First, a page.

Animus saidBut, collectively, they can make even more money on treatment, even while competing. Making a cure would only sever a source of revenue flow which would be bad for the competitors and the company who generated a cure.
There's simply no significant financial incentive to create a cure over a treatment. If there was, we'd see it already, like with flu "vaccines" that you have to take yearly in order to maintain conditional immunity.
I don't think companies care much what they can make collectively. They each want to make the largest profit possible at the expensive of each other. The first company to create a cure, assuming it's a company at all and not a private institution, is going to get extremely rich while taking all the profits that the other companies would be making.
We haven't seen a cure because of the difficulties in targeting viruses with drugs. The reason you have to get a flu vaccines each year is because the viruses keep mutating and different strains become more prevalent from one year to the next. There has been recent progress in creating a vaccine that targets any strain of the flu virus, but it's probably years away from being put into production.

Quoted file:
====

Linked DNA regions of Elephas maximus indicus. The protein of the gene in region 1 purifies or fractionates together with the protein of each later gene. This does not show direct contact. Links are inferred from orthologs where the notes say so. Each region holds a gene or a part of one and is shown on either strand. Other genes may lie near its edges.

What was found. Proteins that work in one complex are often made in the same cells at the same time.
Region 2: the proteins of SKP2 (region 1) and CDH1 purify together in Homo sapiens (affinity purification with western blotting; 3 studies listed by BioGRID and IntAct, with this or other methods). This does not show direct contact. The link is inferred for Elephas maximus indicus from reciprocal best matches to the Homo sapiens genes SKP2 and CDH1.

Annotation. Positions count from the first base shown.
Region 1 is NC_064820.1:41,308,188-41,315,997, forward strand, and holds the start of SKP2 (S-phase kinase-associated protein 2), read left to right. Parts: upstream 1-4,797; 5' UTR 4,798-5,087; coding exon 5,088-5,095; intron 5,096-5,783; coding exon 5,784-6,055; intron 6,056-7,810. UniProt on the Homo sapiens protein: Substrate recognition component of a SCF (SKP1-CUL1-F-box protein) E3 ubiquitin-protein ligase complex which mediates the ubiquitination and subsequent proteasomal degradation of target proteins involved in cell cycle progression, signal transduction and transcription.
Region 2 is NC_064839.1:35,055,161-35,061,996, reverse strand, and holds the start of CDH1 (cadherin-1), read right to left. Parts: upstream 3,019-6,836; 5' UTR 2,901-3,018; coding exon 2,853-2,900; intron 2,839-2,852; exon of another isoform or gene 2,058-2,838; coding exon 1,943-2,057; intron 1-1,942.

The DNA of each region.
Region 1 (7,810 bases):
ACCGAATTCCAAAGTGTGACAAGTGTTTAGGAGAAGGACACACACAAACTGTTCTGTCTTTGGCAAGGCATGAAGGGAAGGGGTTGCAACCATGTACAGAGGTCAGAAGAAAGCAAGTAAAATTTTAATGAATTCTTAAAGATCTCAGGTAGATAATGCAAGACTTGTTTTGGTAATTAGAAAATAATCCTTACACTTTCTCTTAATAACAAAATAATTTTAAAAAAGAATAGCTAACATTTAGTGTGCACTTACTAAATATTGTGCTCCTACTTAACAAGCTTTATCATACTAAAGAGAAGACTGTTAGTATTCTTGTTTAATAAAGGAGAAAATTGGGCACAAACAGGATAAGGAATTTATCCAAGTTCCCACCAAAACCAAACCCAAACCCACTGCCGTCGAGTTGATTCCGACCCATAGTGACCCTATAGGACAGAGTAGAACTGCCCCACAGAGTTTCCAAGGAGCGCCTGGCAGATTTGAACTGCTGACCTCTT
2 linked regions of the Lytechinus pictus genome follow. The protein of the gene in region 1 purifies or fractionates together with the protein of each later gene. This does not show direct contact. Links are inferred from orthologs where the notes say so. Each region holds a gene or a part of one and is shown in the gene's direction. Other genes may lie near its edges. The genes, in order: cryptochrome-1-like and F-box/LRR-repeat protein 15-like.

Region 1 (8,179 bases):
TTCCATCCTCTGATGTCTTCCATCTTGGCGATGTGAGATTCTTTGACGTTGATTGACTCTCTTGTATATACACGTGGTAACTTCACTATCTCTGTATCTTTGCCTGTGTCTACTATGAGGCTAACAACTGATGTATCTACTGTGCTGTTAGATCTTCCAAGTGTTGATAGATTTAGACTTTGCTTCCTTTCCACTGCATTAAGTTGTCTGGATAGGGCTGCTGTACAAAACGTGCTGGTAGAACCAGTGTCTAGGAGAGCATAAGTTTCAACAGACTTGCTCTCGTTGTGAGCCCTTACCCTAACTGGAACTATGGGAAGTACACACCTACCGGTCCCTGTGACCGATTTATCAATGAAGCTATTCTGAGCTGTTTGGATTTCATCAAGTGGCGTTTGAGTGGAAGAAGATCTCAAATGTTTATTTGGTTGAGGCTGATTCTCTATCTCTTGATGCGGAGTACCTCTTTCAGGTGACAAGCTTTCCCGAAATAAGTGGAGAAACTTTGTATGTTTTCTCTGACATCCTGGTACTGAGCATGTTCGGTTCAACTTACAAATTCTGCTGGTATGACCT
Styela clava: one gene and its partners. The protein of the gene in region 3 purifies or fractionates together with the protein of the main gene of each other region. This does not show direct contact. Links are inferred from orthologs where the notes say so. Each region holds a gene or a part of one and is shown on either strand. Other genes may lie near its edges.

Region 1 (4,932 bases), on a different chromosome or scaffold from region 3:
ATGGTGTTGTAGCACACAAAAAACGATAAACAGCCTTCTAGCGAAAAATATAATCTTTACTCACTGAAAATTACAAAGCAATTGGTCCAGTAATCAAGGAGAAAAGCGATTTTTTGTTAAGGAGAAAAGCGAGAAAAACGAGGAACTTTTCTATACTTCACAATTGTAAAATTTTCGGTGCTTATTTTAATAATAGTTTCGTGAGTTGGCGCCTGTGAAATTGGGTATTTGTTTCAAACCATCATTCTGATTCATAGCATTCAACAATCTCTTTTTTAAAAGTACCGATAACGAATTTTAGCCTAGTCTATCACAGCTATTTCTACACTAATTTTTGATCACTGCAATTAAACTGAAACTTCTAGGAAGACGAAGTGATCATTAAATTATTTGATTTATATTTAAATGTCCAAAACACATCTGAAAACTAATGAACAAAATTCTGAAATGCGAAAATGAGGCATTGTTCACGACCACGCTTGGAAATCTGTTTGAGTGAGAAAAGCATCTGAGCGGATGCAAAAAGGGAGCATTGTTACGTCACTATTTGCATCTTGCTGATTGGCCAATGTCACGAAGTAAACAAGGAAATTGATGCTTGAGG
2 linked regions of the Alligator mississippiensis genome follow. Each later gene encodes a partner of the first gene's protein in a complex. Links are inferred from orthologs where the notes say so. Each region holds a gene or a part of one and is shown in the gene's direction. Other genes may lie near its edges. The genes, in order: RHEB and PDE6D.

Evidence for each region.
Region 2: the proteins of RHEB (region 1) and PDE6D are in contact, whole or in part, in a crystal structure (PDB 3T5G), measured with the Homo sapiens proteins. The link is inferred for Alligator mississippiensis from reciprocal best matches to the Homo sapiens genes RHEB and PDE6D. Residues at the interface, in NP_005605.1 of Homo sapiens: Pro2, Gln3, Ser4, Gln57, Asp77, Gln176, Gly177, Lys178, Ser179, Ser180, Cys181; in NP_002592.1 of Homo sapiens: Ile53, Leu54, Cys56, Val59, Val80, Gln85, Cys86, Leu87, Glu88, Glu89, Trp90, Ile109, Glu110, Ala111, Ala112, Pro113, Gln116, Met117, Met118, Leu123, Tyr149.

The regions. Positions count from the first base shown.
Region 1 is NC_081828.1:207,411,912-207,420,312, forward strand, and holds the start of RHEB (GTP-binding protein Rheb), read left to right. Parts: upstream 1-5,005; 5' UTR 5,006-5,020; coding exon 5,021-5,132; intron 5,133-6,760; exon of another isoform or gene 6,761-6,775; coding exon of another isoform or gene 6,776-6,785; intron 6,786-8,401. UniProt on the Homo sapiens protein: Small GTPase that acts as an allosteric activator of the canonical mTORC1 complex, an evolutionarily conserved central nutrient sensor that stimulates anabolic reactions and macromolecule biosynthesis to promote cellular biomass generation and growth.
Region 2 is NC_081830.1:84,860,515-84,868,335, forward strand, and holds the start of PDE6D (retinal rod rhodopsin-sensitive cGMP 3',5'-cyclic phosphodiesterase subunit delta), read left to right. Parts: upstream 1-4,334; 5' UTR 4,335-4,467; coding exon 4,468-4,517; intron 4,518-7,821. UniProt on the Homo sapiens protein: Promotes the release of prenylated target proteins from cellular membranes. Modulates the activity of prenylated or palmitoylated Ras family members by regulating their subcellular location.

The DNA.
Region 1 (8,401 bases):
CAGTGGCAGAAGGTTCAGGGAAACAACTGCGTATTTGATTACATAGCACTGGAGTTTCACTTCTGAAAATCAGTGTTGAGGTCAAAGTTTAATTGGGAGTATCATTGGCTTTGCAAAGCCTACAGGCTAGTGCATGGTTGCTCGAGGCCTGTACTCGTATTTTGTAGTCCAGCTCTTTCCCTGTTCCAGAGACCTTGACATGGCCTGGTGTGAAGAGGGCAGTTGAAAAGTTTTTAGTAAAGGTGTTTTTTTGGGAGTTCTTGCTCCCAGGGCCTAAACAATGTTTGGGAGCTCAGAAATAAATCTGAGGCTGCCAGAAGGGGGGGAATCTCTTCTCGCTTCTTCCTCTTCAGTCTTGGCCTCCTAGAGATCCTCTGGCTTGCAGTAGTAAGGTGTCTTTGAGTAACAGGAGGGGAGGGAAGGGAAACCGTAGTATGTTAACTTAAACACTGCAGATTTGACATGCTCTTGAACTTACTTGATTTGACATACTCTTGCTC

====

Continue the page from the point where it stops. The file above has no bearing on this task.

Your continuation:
Here's a link to a Wikipedia article on antiviral drugs: http://en.wikipedia.org/wiki/Antiviral_drug
Take it with a grain of salt, of course, but it has some interesting information on the limitations of antivirals and vaccines. There's even a sentence about a new method of treating viruses called DRACO, which in theory
could treat all viruses. That means no more colds, flu, HIV, hepatitis, etc. EVER. It probably won't pan out. These things rarely do. But every step we take, we learn more about how to treat diseases.
It's easy for people to make paranoid accusations of conspiracies because they don't require any real proof to back up their claims. They only have to make a few suggestive statements, and people who want to believe there is something sinister going on will hop right on board.